Describe your dream home
Chai: Perhaps I watched too many romantic movies as a child, but I’ve always loved the idea of a long driveway surrounded by many trees that leads you to a house with large gardens. I’m not sure where exactly I will ‘settle down’ but I know it will definitely be somewhere in Asia. I still prefer very classic, warm interiors because they create a more homely vibe. Not too keen on all the ultra-modern décor as sometimes it can be too ‘cold’. It would be wonderful to have a swimming pool and a tennis court. Also, I remember a friend’s house in New Zealand had an awesome TV room. The entrance to the TV room was a large old bookcase and you’d pull a certain book, after which the bookcase would separate, revealing eight television sets. I don’t know how one watches eight screens at the same time, but I do like quirky things like that!

JP: Let’s see, my dream home is a modest stone bungalow with a big yard for a vegetable and herb garden for my cooking (he loves to cook), an epic-restaurant-sized kitchen with all the accoutrements of a Michelin star-rated restaurant. Of course, it would have a comparable dining hall to match the kitchen. The master bath with a built-in spa tub, steam shower, his and her vanities with attached walk-in closets. And lots of balconies and verandas and the master bedroom should have a moon terrace above it with a hot tub and gazebo. It should be here in Malaysia or at least somewhere similar in terms of weather as all the herbs and vegetables will need plenty of sun and rain to grow.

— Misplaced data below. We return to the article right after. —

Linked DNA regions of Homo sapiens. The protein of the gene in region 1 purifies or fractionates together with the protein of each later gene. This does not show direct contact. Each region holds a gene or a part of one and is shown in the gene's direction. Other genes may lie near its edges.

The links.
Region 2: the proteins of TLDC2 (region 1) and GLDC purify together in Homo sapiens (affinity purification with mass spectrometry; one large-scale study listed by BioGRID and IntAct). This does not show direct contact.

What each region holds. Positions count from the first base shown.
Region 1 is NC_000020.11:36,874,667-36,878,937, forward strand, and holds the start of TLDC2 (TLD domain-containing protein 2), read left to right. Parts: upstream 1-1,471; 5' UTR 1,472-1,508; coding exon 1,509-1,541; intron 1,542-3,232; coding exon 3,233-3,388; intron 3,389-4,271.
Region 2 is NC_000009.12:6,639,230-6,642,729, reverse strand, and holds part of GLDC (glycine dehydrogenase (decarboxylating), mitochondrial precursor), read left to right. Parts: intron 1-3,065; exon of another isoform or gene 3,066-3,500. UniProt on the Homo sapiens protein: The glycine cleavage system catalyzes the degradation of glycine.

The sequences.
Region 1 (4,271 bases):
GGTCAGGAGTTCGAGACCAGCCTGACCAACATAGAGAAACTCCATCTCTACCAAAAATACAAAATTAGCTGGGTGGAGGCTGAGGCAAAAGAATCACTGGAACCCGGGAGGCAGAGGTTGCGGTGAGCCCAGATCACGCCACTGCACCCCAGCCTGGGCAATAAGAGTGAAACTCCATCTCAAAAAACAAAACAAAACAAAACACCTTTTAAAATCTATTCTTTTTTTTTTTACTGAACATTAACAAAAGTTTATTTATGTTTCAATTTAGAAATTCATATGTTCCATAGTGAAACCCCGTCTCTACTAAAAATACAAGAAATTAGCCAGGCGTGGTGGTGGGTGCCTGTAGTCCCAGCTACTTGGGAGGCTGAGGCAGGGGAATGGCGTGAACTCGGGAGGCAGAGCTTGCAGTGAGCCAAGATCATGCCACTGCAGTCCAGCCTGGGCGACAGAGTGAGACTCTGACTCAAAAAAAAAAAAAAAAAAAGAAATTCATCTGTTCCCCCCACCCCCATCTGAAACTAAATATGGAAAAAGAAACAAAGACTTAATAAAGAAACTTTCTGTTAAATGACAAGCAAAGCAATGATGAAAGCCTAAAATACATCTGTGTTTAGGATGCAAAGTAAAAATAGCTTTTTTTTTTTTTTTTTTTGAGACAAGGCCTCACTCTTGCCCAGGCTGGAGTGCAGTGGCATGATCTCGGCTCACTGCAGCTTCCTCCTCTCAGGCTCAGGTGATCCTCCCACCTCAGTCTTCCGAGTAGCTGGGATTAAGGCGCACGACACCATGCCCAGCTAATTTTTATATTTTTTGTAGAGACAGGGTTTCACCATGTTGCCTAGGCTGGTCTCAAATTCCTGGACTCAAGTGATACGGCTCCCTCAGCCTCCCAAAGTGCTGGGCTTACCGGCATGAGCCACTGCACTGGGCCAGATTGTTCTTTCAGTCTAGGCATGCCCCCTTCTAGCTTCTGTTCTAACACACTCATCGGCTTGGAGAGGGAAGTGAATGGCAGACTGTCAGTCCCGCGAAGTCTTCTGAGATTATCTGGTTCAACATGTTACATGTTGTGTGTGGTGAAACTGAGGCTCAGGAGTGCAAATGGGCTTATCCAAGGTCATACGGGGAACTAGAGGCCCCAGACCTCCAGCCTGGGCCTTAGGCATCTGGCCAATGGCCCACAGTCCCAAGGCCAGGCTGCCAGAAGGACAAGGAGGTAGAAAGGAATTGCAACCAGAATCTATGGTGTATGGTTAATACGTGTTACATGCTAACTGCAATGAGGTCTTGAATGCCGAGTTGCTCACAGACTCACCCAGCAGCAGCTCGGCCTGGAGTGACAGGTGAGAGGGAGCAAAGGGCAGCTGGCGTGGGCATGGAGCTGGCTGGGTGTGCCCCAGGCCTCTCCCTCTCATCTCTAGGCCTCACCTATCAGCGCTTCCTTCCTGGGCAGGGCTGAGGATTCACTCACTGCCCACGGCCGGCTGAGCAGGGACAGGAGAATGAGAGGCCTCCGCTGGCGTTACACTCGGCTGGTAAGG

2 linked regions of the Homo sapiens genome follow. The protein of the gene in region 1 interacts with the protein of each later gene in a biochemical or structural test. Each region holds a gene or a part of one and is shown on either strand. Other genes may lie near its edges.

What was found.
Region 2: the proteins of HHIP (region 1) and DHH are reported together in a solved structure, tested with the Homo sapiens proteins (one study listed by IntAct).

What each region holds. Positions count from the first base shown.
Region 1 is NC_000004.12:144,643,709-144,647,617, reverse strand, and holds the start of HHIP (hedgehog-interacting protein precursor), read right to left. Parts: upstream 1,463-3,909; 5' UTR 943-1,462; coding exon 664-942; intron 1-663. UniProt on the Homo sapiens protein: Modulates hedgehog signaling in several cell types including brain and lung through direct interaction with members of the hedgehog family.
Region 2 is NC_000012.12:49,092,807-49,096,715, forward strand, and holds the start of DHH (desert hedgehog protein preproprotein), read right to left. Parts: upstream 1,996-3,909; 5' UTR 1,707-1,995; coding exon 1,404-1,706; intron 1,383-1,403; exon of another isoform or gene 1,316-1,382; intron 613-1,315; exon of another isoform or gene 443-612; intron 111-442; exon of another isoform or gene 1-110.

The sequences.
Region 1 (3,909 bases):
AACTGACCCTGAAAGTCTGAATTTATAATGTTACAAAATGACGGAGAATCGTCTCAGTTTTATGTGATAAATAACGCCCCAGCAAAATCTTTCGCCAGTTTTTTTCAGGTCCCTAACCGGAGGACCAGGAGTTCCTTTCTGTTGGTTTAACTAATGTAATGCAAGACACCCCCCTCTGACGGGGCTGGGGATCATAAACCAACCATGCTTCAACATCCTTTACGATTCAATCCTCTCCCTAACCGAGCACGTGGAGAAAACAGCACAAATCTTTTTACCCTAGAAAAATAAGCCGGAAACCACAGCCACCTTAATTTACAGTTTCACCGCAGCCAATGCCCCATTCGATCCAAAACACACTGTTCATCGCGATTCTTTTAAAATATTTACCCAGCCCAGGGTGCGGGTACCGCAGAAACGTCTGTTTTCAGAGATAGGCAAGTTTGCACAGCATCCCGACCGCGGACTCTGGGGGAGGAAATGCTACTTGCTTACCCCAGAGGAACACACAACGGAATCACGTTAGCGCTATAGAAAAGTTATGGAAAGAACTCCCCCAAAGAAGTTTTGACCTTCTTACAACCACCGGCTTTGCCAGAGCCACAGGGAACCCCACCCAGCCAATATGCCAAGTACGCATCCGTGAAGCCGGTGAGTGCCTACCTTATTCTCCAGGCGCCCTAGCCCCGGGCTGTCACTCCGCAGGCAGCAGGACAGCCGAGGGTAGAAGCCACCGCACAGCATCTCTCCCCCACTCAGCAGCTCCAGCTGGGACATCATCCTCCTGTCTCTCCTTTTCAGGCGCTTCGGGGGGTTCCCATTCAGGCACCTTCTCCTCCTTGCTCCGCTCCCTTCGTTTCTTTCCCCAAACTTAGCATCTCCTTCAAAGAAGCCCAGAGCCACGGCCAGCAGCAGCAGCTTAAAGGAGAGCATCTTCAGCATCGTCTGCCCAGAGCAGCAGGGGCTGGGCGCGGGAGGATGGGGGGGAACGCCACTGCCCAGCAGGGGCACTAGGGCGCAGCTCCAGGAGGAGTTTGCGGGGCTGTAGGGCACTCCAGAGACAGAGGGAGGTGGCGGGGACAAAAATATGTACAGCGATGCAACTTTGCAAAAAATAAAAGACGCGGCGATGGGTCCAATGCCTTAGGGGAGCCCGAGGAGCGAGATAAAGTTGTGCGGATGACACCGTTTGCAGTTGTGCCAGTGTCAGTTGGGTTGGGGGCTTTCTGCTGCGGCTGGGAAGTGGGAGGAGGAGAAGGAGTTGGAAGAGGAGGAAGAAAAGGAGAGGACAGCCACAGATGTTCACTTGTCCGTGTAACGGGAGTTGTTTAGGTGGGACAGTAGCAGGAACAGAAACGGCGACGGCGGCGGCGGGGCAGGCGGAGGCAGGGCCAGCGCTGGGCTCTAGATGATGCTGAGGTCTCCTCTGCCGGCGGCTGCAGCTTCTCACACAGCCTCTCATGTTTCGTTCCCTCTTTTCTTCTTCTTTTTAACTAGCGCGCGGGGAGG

The lavish bathroom boasts an organically shaped stand-alone tub ideal for a good soak. It even includes a steam bath unit in the rain shower cubicle. Here, Stephanie Chai and Jonathan Putra make final preparations before painting the town red. (Chai in D&G dress, M Store; Jonathan in Raoul shirt and pants)What makes a home?
Chai: It’s true that home is where the heart is. KL has become a home for me, notably because of my work and the good friends that I have made here. However, I also consider New Zealand home as my parents are retired there. You could build the most beautiful house in the world but if you can’t fill it with the people you love, then I think it could also be the loneliest place in the world.

JP: People. A house without a family is just a house. Besides, I feel that a home should be a reflection of its occupants; all memories of the place preserved in photographs displayed on the wall, souvenirs from travels around the world and the scent of home-cooked meals lingering in the air. A home is like a giant interactive scrapbook filled with all memories of happy times and milestones.

Your favourite part of the home and why
Chai: If I had to spend time in any part of the house, I think my bedroom and bathroom would get the most attention! We spend a lot of time in the bathroom and I think sometimes developers forget that. I saw a showroom the other day with the smallest master bathroom! I’ve always been a fan of marble bathrooms and I do like carpet in the bedroom, although it is a bit hard to maintain it in our humid weather. I prefer soft tones for the bedroom. After all, it is a place where you get much-needed sleep. So, I can’t understand when some people paint their bedroom red! One can only assume you would get ‘beautiful nightmares’. Art is also a great complement to a beautiful home. There are many up-and-coming artists in Asia, so don’t feel that you need to break the bank. Art is debatable, personal and who knows, you may just discover the next Yue Min Jun!

JP: That’s tough, you see, because I feel at home everywhere in my house. I suppose if I had to choose I would have to say the kitchen. For me, it’s just such a meditative place. I like to destress by cooking, so I spend a good portion of my time there.

This article appeared in City & Country, the property pullout of The Edge Malaysia, Issue 787, Dec 28, 2009-Jan 10, 2010